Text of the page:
The 18th annual American Black Film Festival had over 200 people lined up in New York’s Metropolitan Pavilion. BET Network’s presented “The Leading Man Panel” in support of President Obama’s My Brother’s Keeper Initiative. The male actors discussed their journey and the images of black men in Hollywood.
The film festival was packed for the second day with mostly women waiting to hear from the male panelists. The moderator Marc Lamont Hill introduced actors Omari Hardwick, Morris Chestnut and Stephen Bishop.
Morris Chestnut alongside Omari Hardwick discuss who they are and whose they are.
The panelists discussed the questions they face as African-American male actors in Hollywood. Bishop said as an actor the question is "Who are you as a man and what you're willing to do as a character." Hill said the types of roles the actors are faced with seem to be stereotypical to the black community. The actors agreed stating the movies that glorify gang culture are the ones that make the most money in Hollywood. Hardwick said the industry can bully you and that acting is a little submissive. "As I man I've seen it. Even though it's apart of the black experience you have to say no,"said Chestnut.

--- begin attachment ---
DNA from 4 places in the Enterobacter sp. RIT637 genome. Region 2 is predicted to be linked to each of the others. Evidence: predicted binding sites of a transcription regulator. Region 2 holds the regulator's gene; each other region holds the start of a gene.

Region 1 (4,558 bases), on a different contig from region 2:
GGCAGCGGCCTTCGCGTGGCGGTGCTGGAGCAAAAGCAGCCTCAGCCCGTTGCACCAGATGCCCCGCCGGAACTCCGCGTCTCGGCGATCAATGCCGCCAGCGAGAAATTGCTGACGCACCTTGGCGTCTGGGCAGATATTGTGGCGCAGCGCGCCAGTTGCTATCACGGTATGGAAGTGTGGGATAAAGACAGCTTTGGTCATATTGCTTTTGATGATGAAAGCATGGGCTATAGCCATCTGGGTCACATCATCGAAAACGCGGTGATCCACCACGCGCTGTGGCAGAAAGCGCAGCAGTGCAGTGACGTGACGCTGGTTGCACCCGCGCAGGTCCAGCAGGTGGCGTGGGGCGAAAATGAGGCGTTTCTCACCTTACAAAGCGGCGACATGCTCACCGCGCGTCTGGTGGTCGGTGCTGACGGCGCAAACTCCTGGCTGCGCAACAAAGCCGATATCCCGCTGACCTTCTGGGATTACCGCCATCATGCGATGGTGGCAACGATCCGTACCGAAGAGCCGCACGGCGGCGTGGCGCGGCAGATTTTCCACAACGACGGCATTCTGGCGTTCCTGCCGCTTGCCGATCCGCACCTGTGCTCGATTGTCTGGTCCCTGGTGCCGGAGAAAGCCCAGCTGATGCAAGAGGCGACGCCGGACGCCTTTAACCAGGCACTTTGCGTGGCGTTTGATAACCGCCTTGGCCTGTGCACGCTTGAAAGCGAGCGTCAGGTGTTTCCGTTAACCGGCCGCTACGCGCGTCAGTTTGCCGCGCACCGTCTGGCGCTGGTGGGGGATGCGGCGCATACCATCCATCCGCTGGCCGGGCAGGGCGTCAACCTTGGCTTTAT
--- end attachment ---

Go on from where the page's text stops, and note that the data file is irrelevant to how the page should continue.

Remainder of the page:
Hill dug deeper and explored the gap between the older actors and the actors who are up and coming. Bishop said in the African-American community we don't reach back and help others after we have made it. He quotes lyrics from Lil' Wayne's Tie My Hands, "But they talk that freedom at us and they don't even leave a ladder, damn.
Marc Lamont Hill alongside Morris Chestnut and Omari Hardwick discuss the roles of actors in the community
The actors say they are looking for help from seasoned actors and sometimes that is the hardest thing to find. The veteran actors sometimes look at the up and coming actors and believe they are not doing enough to uplift the community. Hill said the older actors were more than just artists and they impacted the community. "We have a whole generation of elders who are becoming ancestors quickly. They weren't just celebrities they were freedom fighters," said Hill. The panelists were asked if there’s a correlation between an actor and a freedom fighter. "You can't be a great actor if you're not an activist," said Hardwick.
Bishop said he always speaks out for injustices or on racial issues. He said, “You can tell if you follow me on Twitter. I always say something.” The panelists agreed the legacy of seasoned actors must be recognized and not lost because they have broken boundaries. “We have to make sure the legacy they’ve earned for us doesn’t get lost,” said Bishop.